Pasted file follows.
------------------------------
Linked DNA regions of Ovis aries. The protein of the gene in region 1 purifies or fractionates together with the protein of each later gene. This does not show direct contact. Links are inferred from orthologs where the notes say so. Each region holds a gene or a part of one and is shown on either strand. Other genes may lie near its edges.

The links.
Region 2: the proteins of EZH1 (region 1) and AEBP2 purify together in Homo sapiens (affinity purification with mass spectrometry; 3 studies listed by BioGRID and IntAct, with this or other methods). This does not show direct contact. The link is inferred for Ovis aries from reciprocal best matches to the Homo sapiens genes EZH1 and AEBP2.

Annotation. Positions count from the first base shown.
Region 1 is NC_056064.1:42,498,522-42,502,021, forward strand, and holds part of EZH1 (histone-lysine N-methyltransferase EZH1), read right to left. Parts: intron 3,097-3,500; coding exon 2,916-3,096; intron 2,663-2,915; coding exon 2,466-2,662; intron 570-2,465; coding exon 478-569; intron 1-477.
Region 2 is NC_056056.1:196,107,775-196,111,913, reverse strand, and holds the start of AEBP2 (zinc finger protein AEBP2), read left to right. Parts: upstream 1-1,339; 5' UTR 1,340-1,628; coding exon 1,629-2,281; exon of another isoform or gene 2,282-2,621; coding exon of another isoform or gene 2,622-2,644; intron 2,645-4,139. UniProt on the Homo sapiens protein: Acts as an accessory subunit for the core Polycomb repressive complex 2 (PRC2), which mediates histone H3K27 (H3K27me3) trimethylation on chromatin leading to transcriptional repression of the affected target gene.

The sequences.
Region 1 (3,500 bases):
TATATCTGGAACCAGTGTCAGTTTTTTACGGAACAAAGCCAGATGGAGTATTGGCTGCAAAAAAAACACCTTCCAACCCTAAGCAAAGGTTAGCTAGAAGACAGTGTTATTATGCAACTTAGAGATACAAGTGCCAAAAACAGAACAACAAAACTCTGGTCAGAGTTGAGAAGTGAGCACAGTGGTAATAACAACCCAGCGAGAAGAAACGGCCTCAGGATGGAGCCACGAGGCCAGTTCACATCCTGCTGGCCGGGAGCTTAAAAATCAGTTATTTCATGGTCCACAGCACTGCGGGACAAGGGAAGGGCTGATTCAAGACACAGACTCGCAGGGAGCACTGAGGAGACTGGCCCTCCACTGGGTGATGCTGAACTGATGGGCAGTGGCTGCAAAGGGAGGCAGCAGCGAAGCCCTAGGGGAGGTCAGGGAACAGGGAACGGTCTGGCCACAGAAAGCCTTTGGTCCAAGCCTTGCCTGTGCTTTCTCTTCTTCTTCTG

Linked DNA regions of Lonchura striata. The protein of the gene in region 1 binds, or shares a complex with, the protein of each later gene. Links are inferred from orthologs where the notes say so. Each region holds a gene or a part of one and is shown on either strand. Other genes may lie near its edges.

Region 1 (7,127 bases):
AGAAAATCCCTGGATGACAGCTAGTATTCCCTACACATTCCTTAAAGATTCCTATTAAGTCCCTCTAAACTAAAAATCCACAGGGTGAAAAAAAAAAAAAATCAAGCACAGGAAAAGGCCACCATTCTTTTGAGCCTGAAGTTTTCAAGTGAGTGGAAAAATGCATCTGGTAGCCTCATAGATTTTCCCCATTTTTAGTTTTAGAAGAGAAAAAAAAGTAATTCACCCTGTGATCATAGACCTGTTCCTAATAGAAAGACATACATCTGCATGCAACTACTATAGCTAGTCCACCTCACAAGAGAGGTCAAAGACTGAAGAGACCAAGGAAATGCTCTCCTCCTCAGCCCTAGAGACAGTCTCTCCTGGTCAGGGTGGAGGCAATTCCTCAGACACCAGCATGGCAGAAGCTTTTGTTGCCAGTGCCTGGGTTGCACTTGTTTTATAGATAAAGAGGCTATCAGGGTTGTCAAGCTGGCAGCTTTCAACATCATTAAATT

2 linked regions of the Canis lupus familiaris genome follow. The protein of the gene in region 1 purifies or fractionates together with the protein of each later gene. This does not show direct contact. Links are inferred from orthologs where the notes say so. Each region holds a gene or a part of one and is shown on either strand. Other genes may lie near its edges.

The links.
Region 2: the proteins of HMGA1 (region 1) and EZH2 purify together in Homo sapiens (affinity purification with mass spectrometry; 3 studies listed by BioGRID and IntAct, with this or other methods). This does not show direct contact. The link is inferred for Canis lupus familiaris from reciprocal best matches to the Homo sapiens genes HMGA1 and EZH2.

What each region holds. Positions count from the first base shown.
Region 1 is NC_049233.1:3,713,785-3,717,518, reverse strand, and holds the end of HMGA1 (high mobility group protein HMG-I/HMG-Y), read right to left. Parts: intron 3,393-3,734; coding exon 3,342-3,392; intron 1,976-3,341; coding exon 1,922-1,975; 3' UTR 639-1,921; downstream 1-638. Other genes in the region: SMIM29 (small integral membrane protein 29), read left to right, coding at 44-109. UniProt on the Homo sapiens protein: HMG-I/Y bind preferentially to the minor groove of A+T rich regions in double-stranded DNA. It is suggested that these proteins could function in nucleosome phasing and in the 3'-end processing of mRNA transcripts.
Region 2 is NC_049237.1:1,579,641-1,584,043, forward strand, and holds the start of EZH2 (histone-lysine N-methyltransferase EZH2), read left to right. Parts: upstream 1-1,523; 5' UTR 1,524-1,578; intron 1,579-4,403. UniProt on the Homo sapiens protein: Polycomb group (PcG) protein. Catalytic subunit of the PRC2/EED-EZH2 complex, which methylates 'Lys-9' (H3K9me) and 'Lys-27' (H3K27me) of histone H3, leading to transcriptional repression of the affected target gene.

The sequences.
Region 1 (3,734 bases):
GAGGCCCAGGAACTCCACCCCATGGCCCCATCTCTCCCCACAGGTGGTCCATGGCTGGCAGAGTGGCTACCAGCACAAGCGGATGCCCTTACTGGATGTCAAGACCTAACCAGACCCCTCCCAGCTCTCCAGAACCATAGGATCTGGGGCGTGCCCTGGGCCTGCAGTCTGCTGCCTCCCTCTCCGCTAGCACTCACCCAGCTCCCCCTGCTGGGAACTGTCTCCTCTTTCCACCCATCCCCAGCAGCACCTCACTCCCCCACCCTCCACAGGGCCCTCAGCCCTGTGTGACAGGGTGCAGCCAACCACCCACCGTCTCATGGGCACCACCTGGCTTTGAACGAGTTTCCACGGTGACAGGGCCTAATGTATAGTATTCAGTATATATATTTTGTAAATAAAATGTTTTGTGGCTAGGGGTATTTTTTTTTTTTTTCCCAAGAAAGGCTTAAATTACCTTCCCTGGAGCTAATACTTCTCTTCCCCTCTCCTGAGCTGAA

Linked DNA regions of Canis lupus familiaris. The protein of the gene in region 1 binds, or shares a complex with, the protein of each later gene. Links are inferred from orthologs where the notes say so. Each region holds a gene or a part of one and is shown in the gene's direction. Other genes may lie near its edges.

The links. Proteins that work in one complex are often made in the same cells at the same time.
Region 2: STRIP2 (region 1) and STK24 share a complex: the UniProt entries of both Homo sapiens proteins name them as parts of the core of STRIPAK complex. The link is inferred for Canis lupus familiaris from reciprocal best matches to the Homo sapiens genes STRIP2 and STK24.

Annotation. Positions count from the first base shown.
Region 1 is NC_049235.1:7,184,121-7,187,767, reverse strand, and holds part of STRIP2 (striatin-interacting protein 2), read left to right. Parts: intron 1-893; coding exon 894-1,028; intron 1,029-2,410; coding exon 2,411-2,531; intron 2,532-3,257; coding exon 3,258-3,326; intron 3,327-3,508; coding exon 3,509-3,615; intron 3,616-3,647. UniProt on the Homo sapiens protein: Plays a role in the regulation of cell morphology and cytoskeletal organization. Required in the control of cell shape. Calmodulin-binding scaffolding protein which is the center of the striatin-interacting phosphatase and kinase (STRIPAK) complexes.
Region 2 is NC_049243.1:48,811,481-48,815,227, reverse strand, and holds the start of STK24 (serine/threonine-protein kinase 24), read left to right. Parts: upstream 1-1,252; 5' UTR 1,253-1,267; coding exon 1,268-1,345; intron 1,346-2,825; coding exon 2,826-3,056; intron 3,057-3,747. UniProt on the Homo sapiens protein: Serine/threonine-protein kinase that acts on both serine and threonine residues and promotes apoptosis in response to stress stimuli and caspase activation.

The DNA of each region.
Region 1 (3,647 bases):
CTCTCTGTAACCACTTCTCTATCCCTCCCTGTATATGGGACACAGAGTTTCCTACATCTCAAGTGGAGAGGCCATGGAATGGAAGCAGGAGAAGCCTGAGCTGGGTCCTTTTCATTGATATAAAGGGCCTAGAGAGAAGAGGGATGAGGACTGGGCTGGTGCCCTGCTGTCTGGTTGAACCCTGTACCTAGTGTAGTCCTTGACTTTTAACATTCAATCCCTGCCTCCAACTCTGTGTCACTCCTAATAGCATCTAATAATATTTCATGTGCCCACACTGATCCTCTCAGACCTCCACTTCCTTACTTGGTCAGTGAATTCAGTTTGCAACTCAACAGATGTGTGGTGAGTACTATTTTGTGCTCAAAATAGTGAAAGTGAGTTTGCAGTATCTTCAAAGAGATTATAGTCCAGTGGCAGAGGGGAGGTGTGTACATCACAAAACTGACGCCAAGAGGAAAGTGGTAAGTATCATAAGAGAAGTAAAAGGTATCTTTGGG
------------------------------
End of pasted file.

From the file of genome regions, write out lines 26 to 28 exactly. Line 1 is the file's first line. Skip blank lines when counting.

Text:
Region 1 is NC_049235.1:7,184,121-7,187,767, reverse strand, and holds part of STRIP2 (striatin-interacting protein 2), read left to right. Parts: intron 1-893; coding exon 894-1,028; intron 1,029-2,410; coding exon 2,411-2,531; intron 2,532-3,257; coding exon 3,258-3,326; intron 3,327-3,508; coding exon 3,509-3,615; intron 3,616-3,647. UniProt on the Homo sapiens protein: Plays a role in the regulation of cell morphology and cytoskeletal organization. Required in the control of cell shape. Calmodulin-binding scaffolding protein which is the center of the striatin-interacting phosphatase and kinase (STRIPAK) complexes.
Region 2 is NC_049243.1:48,811,481-48,815,227, reverse strand, and holds the start of STK24 (serine/threonine-protein kinase 24), read left to right. Parts: upstream 1-1,252; 5' UTR 1,253-1,267; coding exon 1,268-1,345; intron 1,346-2,825; coding exon 2,826-3,056; intron 3,057-3,747. UniProt on the Homo sapiens protein: Serine/threonine-protein kinase that acts on both serine and threonine residues and promotes apoptosis in response to stress stimuli and caspase activation.

The DNA of each region.